• Yes—that does make a lot of sense. But it’s less funny. 😦

      I anticipate we will have plenty of both stuffing and dressing, because I am making enough food for a whole family, even though it’s just the two of us. D’s family never had dressing (or stuffing) on Thanksgiving, apparently. I’m making up for years of deprivation.

      • D’s family never had dressing (or stuffing) on Thanksgiving, apparently.

        I weep for him. I could eat nothing but dressing (and a few crudites) at Thanksgiving and be perfectly happy. (And with all the dressing we’ve got this year, I may actually be able to do this.)

        I’m doing a pumpernickel stuffing with sausage. Everyone else is doing the regular white bread and herbs. Ah, glorious bread.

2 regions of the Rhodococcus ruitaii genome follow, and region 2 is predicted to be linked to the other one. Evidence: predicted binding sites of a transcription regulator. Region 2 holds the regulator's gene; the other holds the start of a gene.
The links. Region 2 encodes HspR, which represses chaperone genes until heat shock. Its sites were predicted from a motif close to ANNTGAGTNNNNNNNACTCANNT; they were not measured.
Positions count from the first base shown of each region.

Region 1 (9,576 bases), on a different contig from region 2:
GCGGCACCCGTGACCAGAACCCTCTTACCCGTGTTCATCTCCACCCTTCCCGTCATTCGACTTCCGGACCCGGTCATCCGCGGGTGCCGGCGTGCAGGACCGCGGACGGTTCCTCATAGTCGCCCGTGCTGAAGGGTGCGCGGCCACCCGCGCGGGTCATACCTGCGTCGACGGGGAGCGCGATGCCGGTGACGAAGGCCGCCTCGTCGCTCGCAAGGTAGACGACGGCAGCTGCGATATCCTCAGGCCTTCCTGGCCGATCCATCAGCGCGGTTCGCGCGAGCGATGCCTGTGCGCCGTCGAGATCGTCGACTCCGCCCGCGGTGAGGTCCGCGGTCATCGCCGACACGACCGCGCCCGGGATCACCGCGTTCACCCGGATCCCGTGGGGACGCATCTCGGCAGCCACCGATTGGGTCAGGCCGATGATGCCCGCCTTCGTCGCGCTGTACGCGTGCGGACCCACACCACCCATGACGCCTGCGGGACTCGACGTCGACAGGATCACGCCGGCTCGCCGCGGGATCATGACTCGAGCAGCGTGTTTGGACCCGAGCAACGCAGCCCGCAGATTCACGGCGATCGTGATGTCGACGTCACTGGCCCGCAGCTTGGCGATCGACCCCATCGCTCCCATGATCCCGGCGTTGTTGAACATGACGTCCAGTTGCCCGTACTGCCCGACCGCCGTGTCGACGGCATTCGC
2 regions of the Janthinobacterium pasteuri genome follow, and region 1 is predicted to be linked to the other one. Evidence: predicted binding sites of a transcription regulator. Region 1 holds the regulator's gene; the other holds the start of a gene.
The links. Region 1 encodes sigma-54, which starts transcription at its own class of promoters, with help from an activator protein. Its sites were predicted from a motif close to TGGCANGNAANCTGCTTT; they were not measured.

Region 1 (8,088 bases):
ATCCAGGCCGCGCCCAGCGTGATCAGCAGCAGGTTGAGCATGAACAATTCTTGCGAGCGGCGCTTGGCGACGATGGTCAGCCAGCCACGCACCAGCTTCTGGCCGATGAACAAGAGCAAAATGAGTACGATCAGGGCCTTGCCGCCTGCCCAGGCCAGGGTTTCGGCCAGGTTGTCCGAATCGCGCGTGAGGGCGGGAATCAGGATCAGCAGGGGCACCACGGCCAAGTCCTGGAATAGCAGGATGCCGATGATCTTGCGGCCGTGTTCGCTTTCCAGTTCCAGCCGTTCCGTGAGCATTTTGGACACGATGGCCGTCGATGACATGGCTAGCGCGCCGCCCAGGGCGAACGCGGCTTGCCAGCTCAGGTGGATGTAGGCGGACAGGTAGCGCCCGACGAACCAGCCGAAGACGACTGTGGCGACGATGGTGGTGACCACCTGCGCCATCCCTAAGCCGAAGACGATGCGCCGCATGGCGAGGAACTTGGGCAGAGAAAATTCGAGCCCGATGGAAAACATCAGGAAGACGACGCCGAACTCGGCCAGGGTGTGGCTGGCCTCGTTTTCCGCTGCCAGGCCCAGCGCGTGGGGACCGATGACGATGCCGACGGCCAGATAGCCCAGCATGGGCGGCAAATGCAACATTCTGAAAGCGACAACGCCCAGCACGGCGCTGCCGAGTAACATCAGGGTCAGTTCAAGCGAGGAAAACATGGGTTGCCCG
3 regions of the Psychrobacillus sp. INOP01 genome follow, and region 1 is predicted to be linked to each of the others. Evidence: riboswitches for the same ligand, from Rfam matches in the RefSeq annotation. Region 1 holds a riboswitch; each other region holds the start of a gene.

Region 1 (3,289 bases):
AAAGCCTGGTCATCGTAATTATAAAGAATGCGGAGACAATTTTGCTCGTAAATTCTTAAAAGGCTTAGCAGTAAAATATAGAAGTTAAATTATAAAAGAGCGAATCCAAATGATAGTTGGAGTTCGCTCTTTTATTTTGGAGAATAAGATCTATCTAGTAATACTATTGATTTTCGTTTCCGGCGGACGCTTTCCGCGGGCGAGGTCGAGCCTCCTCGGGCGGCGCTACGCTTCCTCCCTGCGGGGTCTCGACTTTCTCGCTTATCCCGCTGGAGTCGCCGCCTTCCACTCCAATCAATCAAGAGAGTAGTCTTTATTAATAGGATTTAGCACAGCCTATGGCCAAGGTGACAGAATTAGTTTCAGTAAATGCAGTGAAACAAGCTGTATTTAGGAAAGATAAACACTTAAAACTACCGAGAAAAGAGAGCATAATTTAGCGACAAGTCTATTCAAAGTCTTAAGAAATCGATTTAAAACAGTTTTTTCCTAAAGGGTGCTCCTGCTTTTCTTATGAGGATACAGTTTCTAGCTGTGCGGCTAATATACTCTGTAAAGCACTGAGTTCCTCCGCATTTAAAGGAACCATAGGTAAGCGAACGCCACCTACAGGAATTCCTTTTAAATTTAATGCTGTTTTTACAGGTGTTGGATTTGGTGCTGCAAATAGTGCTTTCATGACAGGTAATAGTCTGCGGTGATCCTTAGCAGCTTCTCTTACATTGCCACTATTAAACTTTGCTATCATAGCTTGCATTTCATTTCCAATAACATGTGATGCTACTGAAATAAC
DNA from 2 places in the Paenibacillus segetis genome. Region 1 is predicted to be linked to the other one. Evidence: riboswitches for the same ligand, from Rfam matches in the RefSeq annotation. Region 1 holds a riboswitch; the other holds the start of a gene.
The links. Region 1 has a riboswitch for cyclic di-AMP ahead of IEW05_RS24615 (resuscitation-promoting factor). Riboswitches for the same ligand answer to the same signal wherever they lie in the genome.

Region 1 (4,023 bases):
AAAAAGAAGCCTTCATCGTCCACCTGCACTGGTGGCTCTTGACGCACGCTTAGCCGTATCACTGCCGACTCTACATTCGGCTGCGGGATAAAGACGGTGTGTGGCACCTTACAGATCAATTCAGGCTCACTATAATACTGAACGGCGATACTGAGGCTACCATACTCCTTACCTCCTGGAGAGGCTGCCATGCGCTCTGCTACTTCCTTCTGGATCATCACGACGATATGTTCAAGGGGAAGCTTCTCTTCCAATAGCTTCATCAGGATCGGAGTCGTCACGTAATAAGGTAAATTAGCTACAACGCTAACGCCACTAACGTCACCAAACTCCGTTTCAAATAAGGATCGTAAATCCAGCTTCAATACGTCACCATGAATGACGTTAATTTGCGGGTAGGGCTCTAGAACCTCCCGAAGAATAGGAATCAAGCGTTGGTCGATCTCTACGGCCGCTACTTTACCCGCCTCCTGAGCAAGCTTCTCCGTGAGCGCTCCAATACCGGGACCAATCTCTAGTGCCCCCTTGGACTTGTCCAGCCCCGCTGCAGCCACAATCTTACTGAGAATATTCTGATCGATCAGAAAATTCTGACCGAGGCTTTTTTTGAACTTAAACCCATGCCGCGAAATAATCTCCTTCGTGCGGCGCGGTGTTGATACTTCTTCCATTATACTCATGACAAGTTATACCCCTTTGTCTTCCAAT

Wish I’d thought to get pumpkin bread to do a pumpkin bread pudding for dessert.

      • I spent days trying to come up with a combination of flavors that would stand up to pumpernickel in stuffing. And, on the off chance that someone else is going to eat it, I still had to compromise; I want to go with chorizo or linguica, something with some spice that would really shine, but no one else int he family likes hot stuff. sigh. I’m gonna be rollin’ with the spices, though. Fennel, sage, thyme, parsley, all sitting in the fridge waiting to be chopped. And oregano. Why can I never find fresh oregano?

        (Trying to decide whether to throw in a handful of chopped chives as well, since I have more than I’ll need for the mashed potato and celery root.)